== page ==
It’s an effective argument killer, but unfortunately, if you bring up Hitler, you lose, because your arguments have gone bankrupt and you’re spewing nonsense.
The use of Nazism in debates is largely an American thing. We didn’t suffer under Nazi rule, so it can be trotted out to mean any abstract thing we want, as long as it’s, well, really bad and we don’t mind losing debates.
But Europeans did experience it directly, so they have had an experience of it and don’t treat it lightly. The difference between two opposing views doesn’t portend murderous racist dictatorship.
Now, “Soviet,” on the other hand:
A prominent clean energy campaigner has been banned from the European Energy Forum after tweeting remarks made by the EU's energy commissioner describing the UK's plan to hand out long-term contracts to nuclear companies as "Soviet".
Why not “French,” I wonder? Not the same evil frisson, one gathers. “Soviet” is something not even the former Soviets want to be called.
Now, you may be wondering why this fellow got banned for tweeting – accurately – a term someone else used.
'Chatham House rules' are assumed at such meetings, although they are neither advertised nor announced.
The Chatham House rule, which is often used in press briefings, protects the anonymity of speakers, while allowing the information they impart to be reported.
And Chatham House, an international think tank, is around to define the Chatham House rule quite precisely.
When a meeting, or part thereof, is held under the Chatham House Rule, participants are free to use the information received, but neither the identity nor the affiliation of the speaker(s), nor that of any other participant, may be revealed.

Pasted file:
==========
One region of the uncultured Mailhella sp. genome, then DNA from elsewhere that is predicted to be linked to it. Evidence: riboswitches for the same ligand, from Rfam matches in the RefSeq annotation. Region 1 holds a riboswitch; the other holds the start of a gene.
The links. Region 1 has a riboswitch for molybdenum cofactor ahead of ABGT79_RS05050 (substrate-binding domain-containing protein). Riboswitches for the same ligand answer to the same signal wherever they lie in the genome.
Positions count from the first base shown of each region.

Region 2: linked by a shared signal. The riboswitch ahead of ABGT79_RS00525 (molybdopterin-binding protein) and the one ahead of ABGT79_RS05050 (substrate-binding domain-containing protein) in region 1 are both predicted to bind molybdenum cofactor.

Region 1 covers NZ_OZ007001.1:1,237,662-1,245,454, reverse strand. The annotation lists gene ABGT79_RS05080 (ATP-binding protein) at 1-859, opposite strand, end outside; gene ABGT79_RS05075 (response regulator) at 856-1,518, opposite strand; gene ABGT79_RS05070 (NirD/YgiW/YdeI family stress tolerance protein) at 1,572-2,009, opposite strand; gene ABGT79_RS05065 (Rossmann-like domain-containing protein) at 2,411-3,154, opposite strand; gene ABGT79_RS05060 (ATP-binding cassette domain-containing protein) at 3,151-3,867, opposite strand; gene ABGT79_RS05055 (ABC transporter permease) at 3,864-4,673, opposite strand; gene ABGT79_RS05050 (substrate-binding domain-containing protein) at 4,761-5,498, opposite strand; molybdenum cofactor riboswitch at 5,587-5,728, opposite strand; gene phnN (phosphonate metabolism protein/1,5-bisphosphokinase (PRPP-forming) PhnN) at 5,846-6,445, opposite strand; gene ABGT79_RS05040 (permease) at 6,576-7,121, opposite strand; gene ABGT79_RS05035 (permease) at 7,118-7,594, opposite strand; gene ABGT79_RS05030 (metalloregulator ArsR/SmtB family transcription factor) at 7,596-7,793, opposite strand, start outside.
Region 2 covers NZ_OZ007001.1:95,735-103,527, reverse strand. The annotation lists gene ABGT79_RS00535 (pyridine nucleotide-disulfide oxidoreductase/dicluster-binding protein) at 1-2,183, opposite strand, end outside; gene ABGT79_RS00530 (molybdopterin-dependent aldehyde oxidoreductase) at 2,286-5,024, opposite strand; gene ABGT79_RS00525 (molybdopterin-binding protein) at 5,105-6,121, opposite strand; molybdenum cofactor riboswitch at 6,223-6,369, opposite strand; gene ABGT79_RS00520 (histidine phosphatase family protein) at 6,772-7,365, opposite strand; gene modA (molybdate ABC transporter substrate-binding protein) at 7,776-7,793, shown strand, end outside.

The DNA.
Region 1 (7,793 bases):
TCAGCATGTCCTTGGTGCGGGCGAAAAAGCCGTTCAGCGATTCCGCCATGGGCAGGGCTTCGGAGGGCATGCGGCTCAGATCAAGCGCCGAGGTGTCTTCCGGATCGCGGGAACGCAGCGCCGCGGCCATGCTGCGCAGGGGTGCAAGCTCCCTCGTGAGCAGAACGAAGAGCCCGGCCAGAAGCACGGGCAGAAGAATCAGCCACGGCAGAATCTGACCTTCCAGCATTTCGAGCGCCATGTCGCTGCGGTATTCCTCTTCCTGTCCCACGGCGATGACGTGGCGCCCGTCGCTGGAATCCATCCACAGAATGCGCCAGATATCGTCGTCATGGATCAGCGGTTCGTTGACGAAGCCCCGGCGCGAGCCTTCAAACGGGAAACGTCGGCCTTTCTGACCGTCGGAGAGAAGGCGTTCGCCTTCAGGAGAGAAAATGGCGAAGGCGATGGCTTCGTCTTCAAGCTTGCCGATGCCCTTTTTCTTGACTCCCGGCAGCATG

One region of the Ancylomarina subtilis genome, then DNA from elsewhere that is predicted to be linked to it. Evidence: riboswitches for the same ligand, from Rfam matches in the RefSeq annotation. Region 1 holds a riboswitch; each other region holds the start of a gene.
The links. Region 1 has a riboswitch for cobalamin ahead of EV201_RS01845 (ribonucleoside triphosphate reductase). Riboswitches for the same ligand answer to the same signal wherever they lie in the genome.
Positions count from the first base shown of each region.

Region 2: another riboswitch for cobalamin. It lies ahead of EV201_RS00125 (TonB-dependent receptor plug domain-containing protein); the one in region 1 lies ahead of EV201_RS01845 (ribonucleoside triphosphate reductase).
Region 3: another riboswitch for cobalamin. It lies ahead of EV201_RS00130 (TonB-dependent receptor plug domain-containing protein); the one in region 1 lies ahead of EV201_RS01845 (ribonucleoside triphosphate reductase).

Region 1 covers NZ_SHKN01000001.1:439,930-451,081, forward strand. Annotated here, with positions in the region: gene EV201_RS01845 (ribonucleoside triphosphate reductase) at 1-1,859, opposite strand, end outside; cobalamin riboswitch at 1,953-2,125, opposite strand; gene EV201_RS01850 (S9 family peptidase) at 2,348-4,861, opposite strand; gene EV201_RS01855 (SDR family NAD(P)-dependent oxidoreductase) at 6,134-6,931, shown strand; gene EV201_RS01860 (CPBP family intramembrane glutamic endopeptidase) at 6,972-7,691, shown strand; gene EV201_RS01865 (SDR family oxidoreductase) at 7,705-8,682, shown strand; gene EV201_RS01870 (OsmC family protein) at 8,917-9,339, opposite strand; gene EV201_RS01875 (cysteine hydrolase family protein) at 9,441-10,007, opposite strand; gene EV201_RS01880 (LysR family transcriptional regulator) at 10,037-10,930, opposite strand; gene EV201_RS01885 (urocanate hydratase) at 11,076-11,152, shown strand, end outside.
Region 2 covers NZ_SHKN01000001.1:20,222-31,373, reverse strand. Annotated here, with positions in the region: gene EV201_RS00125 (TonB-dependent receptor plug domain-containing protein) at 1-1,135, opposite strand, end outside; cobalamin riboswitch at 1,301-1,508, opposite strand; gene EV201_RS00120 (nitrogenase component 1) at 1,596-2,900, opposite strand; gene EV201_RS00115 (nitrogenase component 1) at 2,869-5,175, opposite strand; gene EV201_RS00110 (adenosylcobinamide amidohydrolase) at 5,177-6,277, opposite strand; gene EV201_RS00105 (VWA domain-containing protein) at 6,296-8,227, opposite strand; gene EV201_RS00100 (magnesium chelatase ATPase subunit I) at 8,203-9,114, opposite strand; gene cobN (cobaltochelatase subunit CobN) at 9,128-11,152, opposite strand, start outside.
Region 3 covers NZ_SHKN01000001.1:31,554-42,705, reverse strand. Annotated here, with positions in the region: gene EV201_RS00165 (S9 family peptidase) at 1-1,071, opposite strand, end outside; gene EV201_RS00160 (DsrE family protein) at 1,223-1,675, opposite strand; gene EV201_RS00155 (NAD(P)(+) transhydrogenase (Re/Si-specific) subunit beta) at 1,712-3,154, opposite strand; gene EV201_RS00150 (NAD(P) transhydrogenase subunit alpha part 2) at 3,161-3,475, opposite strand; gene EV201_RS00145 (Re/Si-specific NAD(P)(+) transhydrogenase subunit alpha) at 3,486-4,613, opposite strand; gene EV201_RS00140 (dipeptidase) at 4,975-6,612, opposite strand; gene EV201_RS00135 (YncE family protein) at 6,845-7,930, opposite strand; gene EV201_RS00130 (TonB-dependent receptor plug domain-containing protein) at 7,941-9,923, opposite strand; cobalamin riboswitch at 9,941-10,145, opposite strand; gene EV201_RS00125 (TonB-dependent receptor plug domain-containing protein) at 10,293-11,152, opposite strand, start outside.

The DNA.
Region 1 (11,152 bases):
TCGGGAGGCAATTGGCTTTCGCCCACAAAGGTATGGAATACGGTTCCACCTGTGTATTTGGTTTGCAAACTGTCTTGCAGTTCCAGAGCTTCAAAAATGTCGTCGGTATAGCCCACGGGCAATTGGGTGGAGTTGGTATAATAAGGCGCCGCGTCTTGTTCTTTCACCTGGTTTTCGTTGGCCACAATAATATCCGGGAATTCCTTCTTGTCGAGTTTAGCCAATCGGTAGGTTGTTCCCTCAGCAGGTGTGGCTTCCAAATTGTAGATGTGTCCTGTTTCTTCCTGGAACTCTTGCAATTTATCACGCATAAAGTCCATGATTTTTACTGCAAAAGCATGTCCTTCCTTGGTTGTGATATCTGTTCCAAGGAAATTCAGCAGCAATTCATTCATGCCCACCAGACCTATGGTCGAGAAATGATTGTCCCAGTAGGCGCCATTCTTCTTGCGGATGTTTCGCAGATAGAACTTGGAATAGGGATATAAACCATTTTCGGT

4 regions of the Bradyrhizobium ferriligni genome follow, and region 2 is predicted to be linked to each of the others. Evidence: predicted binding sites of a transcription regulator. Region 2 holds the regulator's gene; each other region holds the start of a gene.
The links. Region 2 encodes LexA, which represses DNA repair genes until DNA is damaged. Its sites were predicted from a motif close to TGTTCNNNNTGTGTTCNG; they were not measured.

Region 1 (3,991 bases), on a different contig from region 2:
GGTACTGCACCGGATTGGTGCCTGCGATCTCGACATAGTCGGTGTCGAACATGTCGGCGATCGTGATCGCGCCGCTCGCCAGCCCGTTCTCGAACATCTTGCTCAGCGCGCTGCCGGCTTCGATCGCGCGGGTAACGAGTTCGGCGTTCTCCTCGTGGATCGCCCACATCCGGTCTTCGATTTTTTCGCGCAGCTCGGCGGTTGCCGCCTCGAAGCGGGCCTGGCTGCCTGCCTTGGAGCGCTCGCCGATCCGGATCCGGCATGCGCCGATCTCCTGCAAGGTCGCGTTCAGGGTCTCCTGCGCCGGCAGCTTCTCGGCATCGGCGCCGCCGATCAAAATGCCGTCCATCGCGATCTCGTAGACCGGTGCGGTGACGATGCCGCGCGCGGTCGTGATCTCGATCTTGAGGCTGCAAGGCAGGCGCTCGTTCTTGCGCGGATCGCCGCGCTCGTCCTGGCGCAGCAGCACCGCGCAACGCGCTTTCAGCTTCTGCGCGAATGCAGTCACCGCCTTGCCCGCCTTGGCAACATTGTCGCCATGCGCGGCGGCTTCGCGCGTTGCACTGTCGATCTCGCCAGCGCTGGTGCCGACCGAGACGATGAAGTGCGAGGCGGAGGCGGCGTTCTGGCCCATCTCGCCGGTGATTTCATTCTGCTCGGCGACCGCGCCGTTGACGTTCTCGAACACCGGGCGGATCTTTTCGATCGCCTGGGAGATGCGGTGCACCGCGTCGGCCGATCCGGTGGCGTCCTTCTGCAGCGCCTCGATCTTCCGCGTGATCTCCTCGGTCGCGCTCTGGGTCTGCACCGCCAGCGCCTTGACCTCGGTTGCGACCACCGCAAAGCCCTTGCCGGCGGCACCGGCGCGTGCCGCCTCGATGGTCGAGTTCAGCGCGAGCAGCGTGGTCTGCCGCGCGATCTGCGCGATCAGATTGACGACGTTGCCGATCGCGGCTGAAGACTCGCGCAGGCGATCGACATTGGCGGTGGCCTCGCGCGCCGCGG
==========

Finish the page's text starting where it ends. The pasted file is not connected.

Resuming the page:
So I guess environmentalist Mark Johnston could say someone called the contracts Soviet, just not who said it – which he did. It was EU Energy Commissioner Günther Oettinger. Oettinger’s comments distressed others just as Nazi comments do and he later tweeted that he was joking.
It was a jokey reference, made in the context of the UK wanting to introduce capacity mechanisms.
I’ve spent some time in Germany and find this believable – what the Germans consider a joke is completely up to them, because you’ll never get it. Germans have impenetrable senses of humor.
Okay, so the deal is, Oettinger may not like what the British are doing, but he realized that “Soviet,” like “Nazi,” loses the argument, so he walked it back. Mark Johnston has to pay 7000 Euro for a membership to the European Energy Forum or he isn’t getting back into their meetings. And the British are doing what the British are doing.
And what is that? Well, it really is kind of arcane.
The French company EDF is currently bidding to run two nuclear plants in Hinkley, Somerset, under a 'Contract for Difference' (CfD) which guarantees a long-term fixed price for low-carbon electricity generators.
At just under £100 per megawatt hour, the minimum price reportedly being discussed with the French energy giant would be nearly double the current market rate, and 19% higher than onshore wind turbines.
But the deal has been held up by an ongoing review of European Commission state aid rules, which limit the amount of public subsidies offered by governments to energy utilities.
See? This’ll get sorted out one way or another and if it hampers British nuclear energy, we’ll talk about that then. (Short sneak preview: the British are after energy diversity/security and are willing to pay for it.) Until then, it’s a British-EU haggle and who wants to get too deeply into that?
For now the lessons are: using “Soviet” to trump an argument is the European equivalent of using “Nazi” here. You use it, you lose. And don’t mess with the Chatham House rule. It will only cause tears and cost money.